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07.12.08

FSF on How the ACTA Harms Free Software

Posted in Free/Libre Software, FSF, Patents at 4:03 am by Dr. Roy Schestowitz

Know thy enemy

We seem to have lost sight of our focus recently because we commented on news pertaining to copyrights. However, it has plenty to do with Free software too.

For background, see the following recent stories of relevance:

We also wrote about/alluded to the ACTA in [1, 2, 3, 4, 5, 6, 7, 8, 9, 10].

The FSF has just launched a campaign against this Orwellian ACTA. It breaks down the problem:

ACTA threatens free software

1. It makes it more difficult to distribute free software: Without file sharing and P2P technologies like BitTorrent, distributing large amounts of free software becomes much harder, and more expensive. BitTorrent is a grassroots protocol that allows everyone to contribute to legally distributing free software.
2. It will make it harder for users of free operating systems to play media: Consumers will no longer be able to buy media without DRM — and DRMed media cannot be played with free software.
3. It increases the chances of getting your devices taken away: Portable media players that support free formats are less common than devices which support DRM, such as the iPod. Will this make them suspicious to border guards?
4. It creates a culture of surveillance and suspicion, in which the freedom that is required to produce free software is seen as dangerous and threatening rather than creative, innovative, and exciting.

The British press is already picking up the news.

The Guardian: The right to peer inside your iPod

An agreement on intellectual property rights to be ratified by the G8 heads of government highlights conflicts between ownership and privacy

The Register: Gadgets safe from global airport anti-piracy plan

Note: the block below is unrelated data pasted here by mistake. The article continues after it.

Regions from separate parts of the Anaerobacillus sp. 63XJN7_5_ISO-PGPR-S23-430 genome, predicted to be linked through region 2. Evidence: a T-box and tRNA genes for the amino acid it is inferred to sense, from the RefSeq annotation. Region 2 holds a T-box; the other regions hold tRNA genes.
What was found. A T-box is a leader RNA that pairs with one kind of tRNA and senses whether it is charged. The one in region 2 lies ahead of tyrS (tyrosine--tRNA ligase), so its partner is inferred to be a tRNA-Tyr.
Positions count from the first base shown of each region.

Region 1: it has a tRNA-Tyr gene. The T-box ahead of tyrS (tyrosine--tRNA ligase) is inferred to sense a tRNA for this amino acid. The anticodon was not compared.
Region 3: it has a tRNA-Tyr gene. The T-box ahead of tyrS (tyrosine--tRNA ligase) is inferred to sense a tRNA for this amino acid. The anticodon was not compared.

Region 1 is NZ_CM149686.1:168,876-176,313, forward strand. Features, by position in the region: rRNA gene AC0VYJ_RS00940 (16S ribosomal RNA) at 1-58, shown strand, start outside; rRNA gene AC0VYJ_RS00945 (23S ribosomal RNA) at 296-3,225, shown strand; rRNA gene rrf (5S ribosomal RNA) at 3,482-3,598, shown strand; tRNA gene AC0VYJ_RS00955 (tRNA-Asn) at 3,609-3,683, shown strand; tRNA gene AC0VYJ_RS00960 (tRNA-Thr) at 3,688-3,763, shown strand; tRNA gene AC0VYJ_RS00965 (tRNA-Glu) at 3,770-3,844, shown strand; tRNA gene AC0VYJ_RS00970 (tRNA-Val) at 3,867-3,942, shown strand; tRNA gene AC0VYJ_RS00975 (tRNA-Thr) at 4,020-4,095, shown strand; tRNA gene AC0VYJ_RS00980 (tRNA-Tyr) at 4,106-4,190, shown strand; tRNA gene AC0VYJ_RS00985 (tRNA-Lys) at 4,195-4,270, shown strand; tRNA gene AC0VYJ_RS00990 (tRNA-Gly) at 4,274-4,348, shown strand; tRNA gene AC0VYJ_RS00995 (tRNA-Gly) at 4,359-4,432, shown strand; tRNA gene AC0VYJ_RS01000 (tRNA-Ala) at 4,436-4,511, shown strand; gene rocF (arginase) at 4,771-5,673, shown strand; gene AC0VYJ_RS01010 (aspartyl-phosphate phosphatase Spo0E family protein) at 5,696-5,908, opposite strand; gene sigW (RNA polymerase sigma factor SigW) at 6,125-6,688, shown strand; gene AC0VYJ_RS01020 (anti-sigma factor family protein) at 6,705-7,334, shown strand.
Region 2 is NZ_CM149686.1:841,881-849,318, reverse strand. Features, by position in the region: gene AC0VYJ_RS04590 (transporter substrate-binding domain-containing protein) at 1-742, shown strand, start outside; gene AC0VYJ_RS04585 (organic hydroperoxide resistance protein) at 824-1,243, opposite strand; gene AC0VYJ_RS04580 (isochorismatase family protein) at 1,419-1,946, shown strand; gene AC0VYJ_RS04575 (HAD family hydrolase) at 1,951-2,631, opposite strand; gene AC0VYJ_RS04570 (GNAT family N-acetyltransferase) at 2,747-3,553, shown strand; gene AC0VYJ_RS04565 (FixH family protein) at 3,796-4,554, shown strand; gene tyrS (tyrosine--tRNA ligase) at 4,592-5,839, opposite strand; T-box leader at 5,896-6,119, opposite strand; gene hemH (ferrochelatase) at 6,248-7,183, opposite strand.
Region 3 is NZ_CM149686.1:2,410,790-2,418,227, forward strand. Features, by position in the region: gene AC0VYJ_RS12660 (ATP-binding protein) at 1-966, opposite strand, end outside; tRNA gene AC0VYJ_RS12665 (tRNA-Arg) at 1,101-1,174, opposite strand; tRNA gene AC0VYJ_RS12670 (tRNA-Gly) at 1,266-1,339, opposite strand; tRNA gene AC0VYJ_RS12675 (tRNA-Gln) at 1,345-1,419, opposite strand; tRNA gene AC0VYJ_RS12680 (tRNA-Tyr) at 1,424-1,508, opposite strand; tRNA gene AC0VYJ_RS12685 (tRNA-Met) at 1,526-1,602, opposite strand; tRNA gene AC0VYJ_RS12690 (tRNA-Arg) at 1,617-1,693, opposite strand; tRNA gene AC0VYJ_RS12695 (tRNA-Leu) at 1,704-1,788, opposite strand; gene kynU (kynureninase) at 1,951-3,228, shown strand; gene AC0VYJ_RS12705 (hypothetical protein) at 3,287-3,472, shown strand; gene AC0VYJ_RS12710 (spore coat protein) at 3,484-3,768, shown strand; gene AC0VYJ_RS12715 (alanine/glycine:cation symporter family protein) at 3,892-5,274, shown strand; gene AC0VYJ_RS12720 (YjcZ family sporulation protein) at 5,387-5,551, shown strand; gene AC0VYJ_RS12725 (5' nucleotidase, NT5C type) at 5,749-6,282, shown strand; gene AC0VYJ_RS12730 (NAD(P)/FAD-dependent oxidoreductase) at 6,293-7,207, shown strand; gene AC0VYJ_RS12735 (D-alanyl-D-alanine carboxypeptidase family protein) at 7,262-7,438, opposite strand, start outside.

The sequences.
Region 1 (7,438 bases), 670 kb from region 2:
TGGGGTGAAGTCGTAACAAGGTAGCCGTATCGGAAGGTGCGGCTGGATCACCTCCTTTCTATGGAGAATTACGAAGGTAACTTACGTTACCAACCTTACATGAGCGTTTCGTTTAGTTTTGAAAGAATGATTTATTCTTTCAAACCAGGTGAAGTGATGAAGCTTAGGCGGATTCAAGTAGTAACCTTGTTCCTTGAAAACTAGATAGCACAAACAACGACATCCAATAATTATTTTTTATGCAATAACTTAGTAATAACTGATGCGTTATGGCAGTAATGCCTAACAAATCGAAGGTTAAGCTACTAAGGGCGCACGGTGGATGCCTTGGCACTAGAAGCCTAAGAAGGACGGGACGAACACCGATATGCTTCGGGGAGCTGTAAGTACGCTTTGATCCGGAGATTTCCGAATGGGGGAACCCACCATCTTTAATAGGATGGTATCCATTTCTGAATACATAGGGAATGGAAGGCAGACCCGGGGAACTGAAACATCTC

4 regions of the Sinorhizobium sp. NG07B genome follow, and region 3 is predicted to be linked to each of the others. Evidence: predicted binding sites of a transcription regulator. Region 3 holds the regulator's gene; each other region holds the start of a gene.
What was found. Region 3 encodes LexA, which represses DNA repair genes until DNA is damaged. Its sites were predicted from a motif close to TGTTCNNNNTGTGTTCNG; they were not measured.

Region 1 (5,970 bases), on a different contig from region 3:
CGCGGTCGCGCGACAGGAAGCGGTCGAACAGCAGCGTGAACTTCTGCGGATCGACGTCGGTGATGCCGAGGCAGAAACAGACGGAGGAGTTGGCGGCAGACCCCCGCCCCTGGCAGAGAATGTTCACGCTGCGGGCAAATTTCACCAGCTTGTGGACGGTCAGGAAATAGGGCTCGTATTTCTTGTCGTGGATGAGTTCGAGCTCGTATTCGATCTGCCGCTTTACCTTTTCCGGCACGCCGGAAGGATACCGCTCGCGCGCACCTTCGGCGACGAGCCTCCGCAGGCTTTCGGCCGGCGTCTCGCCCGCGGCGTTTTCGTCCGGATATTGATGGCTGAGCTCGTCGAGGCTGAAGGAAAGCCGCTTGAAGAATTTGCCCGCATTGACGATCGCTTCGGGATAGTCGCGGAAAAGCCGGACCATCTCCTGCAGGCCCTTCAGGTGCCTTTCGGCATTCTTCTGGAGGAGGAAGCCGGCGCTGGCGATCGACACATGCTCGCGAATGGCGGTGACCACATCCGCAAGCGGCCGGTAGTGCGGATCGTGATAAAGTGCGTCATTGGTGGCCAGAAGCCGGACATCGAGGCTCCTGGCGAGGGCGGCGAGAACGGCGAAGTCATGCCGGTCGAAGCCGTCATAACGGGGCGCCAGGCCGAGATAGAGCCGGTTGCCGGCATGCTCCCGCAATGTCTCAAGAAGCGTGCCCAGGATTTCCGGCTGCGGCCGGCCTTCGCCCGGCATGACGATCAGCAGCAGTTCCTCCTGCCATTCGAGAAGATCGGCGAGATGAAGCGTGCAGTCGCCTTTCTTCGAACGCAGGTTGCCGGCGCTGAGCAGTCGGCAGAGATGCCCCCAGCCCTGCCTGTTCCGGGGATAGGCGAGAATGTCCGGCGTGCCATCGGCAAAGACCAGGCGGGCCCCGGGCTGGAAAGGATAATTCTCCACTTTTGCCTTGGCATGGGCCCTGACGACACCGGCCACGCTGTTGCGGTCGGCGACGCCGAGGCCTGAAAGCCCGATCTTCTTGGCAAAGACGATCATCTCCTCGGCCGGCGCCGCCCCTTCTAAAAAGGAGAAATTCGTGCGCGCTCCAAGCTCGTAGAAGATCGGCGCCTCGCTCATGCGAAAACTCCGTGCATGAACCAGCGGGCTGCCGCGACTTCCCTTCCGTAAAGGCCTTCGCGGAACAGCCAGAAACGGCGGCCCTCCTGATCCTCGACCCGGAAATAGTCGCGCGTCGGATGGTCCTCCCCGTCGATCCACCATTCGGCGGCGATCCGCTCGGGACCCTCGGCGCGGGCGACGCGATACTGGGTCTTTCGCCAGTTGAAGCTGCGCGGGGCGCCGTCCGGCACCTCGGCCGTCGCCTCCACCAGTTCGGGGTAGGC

Alarming headlines claiming that our laptop hard drives and iPod libraries could soon be scanned at airports for illegal copies of content are unfounded.

Several recent reports, including one by the Daily Telegraph, claim that the governments of the G8 nations are considering an anti-piracy plan that would see customs officials granted the power to examine travellers’ gadgets for digital contraband.

This is somewhat related to our focus on software patent deals. It’s another new form of intellectual monopoly rights that combat our human rights and freedom. It’s about suppression of a new market status and prevention of market diversity, which is bad news to existing monopolists.

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A Single Comment

  1. Jaime said,

    July 12, 2008 at 5:09 am

    Gravatar

    In my opinion, it all boils down to the fact that the only way for the recording companies et al to survive the new digital era, is by taking away the people’s rights.

    The real problem is that they have tons of money to spend and that politicians are so easily bribed, they no longer rule for people but for corporations.

    It’s that easy. We aren’t facing many new individual laws and ACTAs and stuff; we are facing corporations’ vs people’s rights.

    Name it The Matrix or The Orwell Thing.

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